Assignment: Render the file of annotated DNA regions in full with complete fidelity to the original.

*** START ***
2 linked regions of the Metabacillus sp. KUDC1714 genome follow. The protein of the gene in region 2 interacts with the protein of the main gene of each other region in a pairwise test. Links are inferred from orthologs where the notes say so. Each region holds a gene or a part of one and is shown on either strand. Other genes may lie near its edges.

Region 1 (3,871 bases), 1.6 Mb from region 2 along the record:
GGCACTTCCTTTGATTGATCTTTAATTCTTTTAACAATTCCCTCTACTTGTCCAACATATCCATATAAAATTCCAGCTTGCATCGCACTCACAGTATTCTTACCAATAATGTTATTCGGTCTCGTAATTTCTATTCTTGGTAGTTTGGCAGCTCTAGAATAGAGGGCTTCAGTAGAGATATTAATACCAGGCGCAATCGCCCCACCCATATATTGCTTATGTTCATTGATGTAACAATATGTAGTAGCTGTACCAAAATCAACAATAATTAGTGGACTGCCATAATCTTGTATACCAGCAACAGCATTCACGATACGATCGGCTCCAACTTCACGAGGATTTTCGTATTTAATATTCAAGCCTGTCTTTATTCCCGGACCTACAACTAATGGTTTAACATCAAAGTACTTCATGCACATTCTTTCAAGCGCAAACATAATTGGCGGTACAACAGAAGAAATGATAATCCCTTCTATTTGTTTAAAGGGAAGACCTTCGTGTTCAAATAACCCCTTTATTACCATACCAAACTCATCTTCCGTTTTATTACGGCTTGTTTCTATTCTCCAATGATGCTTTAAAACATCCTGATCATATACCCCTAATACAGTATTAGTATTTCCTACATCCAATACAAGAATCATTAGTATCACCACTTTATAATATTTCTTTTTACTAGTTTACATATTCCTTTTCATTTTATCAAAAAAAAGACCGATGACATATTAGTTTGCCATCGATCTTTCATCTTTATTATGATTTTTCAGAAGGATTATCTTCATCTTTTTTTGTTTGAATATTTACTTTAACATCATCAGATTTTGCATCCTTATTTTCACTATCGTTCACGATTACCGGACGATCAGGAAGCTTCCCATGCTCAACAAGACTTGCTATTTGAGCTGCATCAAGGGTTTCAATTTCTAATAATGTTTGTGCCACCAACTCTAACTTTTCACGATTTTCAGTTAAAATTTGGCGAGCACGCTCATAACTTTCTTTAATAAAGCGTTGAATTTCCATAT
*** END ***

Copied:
2 linked regions of the Metabacillus sp. KUDC1714 genome follow. The protein of the gene in region 2 interacts with the protein of the main gene of each other region in a pairwise test. Links are inferred from orthologs where the notes say so. Each region holds a gene or a part of one and is shown on either strand. Other genes may lie near its edges.

Region 1 (3,871 bases), 1.6 Mb from region 2 along the record:
GGCACTTCCTTTGATTGATCTTTAATTCTTTTAACAATTCCCTCTACTTGTCCAACATATCCATATAAAATTCCAGCTTGCATCGCACTCACAGTATTCTTACCAATAATGTTATTCGGTCTCGTAATTTCTATTCTTGGTAGTTTGGCAGCTCTAGAATAGAGGGCTTCAGTAGAGATATTAATACCAGGCGCAATCGCCCCACCCATATATTGCTTATGTTCATTGATGTAACAATATGTAGTAGCTGTACCAAAATCAACAATAATTAGTGGACTGCCATAATCTTGTATACCAGCAACAGCATTCACGATACGATCGGCTCCAACTTCACGAGGATTTTCGTATTTAATATTCAAGCCTGTCTTTATTCCCGGACCTACAACTAATGGTTTAACATCAAAGTACTTCATGCACATTCTTTCAAGCGCAAACATAATTGGCGGTACAACAGAAGAAATGATAATCCCTTCTATTTGTTTAAAGGGAAGACCTTCGTGTTCAAATAACCCCTTTATTACCATACCAAACTCATCTTCCGTTTTATTACGGCTTGTTTCTATTCTCCAATGATGCTTTAAAACATCCTGATCATATACCCCTAATACAGTATTAGTATTTCCTACATCCAATACAAGAATCATTAGTATCACCACTTTATAATATTTCTTTTTACTAGTTTACATATTCCTTTTCATTTTATCAAAAAAAAGACCGATGACATATTAGTTTGCCATCGATCTTTCATCTTTATTATGATTTTTCAGAAGGATTATCTTCATCTTTTTTTGTTTGAATATTTACTTTAACATCATCAGATTTTGCATCCTTATTTTCACTATCGTTCACGATTACCGGACGATCAGGAAGCTTCCCATGCTCAACAAGACTTGCTATTTGAGCTGCATCAAGGGTTTCAATTTCTAATAATGTTTGTGCCACCAACTCTAACTTTTCACGATTTTCAGTTAAAATTTGGCGAGCACGCTCATAACTTTCTTTAATAAAGCGTTGAATTTCCATAT